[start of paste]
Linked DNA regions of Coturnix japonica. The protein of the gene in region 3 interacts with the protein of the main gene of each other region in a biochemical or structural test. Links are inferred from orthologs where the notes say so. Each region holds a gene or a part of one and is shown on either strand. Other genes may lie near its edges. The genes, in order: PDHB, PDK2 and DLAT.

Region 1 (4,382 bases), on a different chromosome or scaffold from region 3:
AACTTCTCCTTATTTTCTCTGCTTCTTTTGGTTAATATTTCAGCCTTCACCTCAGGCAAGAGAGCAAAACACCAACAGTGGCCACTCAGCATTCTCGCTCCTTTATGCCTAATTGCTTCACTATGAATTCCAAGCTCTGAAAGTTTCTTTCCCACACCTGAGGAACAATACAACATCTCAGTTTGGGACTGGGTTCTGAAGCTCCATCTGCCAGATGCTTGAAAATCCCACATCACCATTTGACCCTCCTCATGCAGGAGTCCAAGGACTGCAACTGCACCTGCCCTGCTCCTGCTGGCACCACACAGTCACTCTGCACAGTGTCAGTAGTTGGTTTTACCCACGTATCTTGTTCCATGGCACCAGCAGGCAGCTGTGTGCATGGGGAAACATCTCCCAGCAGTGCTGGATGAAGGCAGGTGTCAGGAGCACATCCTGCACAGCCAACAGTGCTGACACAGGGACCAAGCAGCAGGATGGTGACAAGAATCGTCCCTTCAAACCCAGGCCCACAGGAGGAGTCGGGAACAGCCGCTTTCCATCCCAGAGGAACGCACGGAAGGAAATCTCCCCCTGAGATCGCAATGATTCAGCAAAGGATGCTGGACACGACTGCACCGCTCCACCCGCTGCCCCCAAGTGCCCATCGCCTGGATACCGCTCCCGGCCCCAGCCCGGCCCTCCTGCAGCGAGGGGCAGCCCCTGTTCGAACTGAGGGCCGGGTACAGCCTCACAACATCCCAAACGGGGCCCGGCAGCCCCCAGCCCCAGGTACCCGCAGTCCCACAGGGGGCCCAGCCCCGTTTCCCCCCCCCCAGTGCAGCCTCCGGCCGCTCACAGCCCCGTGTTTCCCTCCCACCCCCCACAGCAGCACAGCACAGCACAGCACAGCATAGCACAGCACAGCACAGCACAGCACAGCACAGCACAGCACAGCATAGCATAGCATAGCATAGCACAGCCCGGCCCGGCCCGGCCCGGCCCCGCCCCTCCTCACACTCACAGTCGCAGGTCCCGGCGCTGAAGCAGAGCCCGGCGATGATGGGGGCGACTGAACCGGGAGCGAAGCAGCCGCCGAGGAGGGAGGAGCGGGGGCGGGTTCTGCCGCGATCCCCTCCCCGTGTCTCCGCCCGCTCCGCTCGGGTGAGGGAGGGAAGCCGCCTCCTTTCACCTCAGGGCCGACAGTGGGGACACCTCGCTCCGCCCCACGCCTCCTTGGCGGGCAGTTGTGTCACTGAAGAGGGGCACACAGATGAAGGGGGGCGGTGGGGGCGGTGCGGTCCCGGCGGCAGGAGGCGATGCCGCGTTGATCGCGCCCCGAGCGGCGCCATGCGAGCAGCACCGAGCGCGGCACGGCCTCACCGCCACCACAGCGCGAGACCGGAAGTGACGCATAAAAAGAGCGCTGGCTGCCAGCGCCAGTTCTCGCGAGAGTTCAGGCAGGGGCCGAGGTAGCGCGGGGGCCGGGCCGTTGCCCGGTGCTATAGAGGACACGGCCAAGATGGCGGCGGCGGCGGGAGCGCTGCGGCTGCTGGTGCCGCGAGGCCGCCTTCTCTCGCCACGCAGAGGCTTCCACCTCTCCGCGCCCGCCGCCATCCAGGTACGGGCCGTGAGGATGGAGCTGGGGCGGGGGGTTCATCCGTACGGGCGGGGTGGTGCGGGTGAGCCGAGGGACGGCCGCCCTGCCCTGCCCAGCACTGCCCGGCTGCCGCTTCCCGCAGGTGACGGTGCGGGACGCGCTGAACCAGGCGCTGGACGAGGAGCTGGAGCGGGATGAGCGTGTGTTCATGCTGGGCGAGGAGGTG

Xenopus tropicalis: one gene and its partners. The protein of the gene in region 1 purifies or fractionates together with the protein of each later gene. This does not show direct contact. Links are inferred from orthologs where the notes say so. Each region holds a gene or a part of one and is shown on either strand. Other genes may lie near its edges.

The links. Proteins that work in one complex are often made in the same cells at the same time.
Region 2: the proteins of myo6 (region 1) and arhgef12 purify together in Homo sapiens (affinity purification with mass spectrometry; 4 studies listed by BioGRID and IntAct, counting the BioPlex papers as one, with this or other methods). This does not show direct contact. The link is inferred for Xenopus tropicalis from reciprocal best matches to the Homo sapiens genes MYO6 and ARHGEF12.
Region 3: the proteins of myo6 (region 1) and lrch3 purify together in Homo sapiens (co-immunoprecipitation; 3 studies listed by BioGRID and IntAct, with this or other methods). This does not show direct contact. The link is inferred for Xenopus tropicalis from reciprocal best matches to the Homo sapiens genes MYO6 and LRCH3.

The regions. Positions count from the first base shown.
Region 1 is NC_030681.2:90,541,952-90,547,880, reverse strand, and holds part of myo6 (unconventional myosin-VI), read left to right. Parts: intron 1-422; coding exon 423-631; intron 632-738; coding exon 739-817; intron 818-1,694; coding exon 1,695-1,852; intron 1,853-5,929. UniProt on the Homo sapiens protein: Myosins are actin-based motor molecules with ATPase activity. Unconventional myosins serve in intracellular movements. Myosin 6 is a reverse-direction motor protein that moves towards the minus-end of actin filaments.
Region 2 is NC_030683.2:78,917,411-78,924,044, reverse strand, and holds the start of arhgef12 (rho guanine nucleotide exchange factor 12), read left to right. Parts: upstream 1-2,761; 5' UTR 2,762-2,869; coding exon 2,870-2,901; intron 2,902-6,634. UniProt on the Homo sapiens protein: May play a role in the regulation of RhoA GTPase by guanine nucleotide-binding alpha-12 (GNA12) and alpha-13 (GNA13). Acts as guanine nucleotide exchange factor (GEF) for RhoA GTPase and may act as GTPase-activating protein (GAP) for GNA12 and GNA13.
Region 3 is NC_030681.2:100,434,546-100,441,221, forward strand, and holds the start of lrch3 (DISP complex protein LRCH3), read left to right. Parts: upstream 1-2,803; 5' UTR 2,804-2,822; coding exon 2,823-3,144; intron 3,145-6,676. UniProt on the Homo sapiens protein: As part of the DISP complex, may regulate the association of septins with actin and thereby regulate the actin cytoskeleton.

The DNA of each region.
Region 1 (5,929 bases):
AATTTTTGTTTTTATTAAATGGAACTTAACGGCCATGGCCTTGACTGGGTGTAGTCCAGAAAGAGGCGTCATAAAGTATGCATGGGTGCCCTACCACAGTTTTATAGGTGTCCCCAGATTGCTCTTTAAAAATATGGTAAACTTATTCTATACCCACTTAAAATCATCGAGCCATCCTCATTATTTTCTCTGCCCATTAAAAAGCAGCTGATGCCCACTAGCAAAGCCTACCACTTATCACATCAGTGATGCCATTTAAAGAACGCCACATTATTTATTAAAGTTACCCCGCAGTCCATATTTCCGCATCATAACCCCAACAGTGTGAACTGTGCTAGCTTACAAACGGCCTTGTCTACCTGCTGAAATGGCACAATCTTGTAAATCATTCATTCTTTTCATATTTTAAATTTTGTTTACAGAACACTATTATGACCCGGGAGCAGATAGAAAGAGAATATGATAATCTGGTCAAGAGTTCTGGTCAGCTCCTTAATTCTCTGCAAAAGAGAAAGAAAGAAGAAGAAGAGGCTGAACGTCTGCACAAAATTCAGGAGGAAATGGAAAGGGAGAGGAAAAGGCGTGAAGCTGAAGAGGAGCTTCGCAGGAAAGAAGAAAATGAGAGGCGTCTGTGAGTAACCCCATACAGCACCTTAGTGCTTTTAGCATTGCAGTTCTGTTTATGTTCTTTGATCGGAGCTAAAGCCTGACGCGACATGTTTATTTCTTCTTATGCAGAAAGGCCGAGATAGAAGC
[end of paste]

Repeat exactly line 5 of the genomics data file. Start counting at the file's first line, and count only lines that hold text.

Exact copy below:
The links. Proteins that work in one complex are often made in the same cells at the same time.